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HomeNewsLocal newsSt. Croix High School Students Argue Marriage Rights in Moot Court

St. Croix High School Students Argue Marriage Rights in Moot Court

St. Croix high school students took their turns presenting arguments for and against gay marriage rights at the annual moot court competition in District Court on Wednesday.

On Tuesday, students from St. Thomas’s Seventh Day Adventist School, Charlotte Amalie High School and Ivanna Eudora Kean High School argued a hypothetical case about same-sex marriage in the Virgin Islands. (See Related Links below) The two districts will square off against each other Thursday to compete for scholarships.

Teams from St. Croix’s Good Hope Country Day School, the Seventh Day Adventist School, St. Croix Central High School, the St. Croix Educational Complex and St. Joseph High School stated their cases for and against the rights of members of the gay community to get married in the Virgin Islands.

The fictional case – Arroyo and Buchanan versus the V.I. Government – involved characters Audrey Arroyo and Brittany Buchanan who were denied a marriage license in the territory and took their case to court, lost and appealed to the V.I. Supreme Court.

According to the scenario, the moot court represented the Supreme Court.

The “appellate” teams in favor of reversing the court’s decision and conferring a marriage license to Arroyo and Buchanan argued that the matter was “judicial” and up to the courts to decide.

Alliya Allick of Good Hope Country Day School won first place for her oral presentation, arguing marriage is a right protected by the 14th Amendment and that Virgin Islanders are ruled by the U.S. Constitution.

“Marriage is so fundamental to the liberty of a person,” she said.

The “appellee” teams argued to uphold the court’s decision and find that same sex marriage is against V.I. law. They judged the issue to be “political” and only to be determined by the U.S. Congress or the V.I. Legislature. Proponents said that Arroyo and Buchanan should have taken their case to the public and the V.I. Legislature to gain approval.

Aaron Nickie of the Educational Complex, who was recognized as the second best oralist, said human rights are legislated by law and same sex marriage is not included in the V.I. Code. Because the Virgin Islands is a territory, it does not have the same rights as residents living in a state, appellee team members agreed.

The teams for each school consisted of two “attorneys” and one alternate. As they argued in favor or against the issue, the students were judged on their treatment of the legal issue, creativity, organization, persuasiveness, clarity, demeanor and overall presentation, according to Ernest Morris, event organizer for the V.I. Bar Association.

Each team was guided by legal and school advisors. Students met and practiced several hours a day, including weekends, over the last few months, according to Joann Edney, mother of St. Joseph student Jeanna Edney, who has participated for the last two years. After the moot court experience, Jeanna still wants to be a lawyer.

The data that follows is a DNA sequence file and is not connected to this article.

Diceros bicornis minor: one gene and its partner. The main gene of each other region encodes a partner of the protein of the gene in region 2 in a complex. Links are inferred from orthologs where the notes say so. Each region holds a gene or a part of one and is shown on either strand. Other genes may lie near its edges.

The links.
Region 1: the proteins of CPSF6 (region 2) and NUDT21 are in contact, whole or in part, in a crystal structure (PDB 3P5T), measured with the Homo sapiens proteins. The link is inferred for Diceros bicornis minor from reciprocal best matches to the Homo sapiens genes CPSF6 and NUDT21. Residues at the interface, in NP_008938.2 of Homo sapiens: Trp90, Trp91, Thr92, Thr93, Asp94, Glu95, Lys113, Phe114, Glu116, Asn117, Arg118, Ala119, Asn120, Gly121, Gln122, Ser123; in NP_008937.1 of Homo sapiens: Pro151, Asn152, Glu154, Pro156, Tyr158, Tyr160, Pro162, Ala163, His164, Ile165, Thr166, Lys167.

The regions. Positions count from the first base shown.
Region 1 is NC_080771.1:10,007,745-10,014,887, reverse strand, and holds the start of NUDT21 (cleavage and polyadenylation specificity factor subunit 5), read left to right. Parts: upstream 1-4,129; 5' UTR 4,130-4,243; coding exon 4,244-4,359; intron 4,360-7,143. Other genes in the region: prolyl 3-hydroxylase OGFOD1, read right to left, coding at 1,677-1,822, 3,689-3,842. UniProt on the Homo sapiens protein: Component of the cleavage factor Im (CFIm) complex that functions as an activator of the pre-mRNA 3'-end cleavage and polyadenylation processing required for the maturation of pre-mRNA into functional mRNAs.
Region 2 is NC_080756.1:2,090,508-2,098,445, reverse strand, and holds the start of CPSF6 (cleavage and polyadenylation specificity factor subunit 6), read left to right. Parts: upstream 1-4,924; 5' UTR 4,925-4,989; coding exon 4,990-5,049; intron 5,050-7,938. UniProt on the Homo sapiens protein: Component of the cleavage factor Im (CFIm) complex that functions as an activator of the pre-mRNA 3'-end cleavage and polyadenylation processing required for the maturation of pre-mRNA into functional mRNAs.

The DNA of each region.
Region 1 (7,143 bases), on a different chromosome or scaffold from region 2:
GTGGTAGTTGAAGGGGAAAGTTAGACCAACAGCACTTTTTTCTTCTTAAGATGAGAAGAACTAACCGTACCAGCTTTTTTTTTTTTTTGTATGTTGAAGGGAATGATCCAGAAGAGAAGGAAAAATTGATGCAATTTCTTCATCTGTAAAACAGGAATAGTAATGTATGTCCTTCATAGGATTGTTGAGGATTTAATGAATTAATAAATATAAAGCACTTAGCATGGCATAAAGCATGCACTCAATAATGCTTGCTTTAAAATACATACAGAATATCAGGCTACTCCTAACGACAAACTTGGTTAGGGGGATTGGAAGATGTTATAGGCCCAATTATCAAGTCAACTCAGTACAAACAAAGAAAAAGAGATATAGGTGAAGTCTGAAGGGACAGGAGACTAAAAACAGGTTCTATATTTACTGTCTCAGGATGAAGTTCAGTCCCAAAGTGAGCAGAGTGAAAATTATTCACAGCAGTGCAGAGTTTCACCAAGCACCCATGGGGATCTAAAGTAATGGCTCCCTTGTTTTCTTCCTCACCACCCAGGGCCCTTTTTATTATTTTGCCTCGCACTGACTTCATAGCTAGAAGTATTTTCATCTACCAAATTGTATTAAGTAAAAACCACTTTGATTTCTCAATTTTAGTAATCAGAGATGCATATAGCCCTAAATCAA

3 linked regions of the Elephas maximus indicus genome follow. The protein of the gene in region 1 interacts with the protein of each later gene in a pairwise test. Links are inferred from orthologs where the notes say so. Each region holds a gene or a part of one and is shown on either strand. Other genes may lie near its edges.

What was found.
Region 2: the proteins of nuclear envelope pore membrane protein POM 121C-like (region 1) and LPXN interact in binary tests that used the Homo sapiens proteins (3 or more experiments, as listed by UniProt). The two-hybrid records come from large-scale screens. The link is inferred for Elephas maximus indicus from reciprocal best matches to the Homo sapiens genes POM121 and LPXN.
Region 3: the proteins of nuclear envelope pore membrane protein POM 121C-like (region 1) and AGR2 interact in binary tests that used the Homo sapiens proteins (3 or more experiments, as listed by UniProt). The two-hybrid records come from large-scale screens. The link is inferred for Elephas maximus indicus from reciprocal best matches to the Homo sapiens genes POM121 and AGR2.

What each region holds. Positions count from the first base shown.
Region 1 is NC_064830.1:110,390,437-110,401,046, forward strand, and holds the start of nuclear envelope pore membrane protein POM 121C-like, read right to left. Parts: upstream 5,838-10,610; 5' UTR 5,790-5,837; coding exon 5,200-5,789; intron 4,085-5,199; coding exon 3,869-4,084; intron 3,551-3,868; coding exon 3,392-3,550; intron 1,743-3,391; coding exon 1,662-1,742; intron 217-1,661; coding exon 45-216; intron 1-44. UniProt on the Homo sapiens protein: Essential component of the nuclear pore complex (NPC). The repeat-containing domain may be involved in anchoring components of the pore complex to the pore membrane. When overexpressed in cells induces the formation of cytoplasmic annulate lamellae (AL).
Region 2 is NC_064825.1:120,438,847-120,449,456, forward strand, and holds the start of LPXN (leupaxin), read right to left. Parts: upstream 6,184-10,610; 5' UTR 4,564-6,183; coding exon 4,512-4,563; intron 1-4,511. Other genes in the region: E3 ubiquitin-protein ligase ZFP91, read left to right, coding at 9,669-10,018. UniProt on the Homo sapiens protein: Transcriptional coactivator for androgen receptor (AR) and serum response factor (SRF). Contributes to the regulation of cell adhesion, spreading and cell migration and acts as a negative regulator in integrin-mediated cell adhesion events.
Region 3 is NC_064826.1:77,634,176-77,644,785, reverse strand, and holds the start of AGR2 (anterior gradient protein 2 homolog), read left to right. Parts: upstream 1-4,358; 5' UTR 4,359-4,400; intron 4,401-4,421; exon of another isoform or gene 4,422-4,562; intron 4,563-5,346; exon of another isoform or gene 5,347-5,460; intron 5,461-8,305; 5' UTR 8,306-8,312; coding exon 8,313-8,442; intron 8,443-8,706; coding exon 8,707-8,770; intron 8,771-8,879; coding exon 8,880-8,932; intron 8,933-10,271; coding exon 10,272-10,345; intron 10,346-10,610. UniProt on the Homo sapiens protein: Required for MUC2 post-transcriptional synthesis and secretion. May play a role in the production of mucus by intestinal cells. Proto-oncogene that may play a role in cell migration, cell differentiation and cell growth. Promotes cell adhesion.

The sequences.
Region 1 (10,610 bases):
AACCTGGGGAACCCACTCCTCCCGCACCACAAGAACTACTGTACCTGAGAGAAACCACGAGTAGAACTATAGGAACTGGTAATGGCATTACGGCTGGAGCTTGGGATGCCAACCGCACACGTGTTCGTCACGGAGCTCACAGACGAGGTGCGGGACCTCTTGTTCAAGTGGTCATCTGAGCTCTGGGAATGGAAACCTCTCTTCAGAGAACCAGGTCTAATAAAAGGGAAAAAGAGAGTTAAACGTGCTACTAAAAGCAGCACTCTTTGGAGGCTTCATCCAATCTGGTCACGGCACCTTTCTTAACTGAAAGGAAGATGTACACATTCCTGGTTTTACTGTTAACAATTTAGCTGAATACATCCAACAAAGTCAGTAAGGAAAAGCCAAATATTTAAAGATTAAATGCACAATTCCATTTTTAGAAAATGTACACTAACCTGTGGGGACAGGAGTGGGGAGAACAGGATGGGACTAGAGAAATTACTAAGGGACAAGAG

“It will give me the opportunity to have an impactful change on someone’s life,” she said.

However, her partner in the proceedings, Estelle Jules, the 2016 valedictorian for St. Joseph’s, while presenting her case professionally, said she doesn’t want to be an attorney, but an air traffic controller. She said the experience with moot court gives her public speaking experience.

Erica Hansen, CHS teacher coach and social studies department head, said the school has had about eight scholarship winners since she has been involved in the event. Only one student ended up attending law school.

Students are chosen to participate – often through the AP English program – and devote a lot of time to preparing for the event, she said.

“It is wonderful to get the analytical ability, learn to argue, and analyze cases, the law and conduct research,” Hansen said about the moot court experience.

After Wednesday’s session, attorneys Nathania Bates, Venetia Velazquez and Everard Potter, who served as moot court “justices,” determined that the Educational Complex and Good Hope Country Day School will battle Charlotte Amalie and Kean High Schools Thursday.

The winners will receive scholarships ranging from $500 to $1,000 from the V.I. Bar Association and sponsor Innovative Companies. 

St. Croix students who participated in Wednesday’s moot court competition were:

St. Croix Seventh-day Adventist

Tara Serrant

Maya Samuel

Ashaira Andrew

Jean-Neal Lima

Roosevelt Sylvester Joseph

Danyel Boyd

Central High School

Zion James

McCathie Eugene

Shelia Fabio

Good Hope Country Day School

Yurissa Lewis

Aliya Allick

Parisa Bradshaw

St. Croix Educational Complex High School

Aaron Nickie

Shideya Parilla

Amani Christopher

Habeeba O’Neill

Iris Battiste

St. Joseph High School

Djenne Green

Euripide Carpio

Xia Xiang Washington

Jeanna Edney

Estelle E. Jules

Xarquisha Somme

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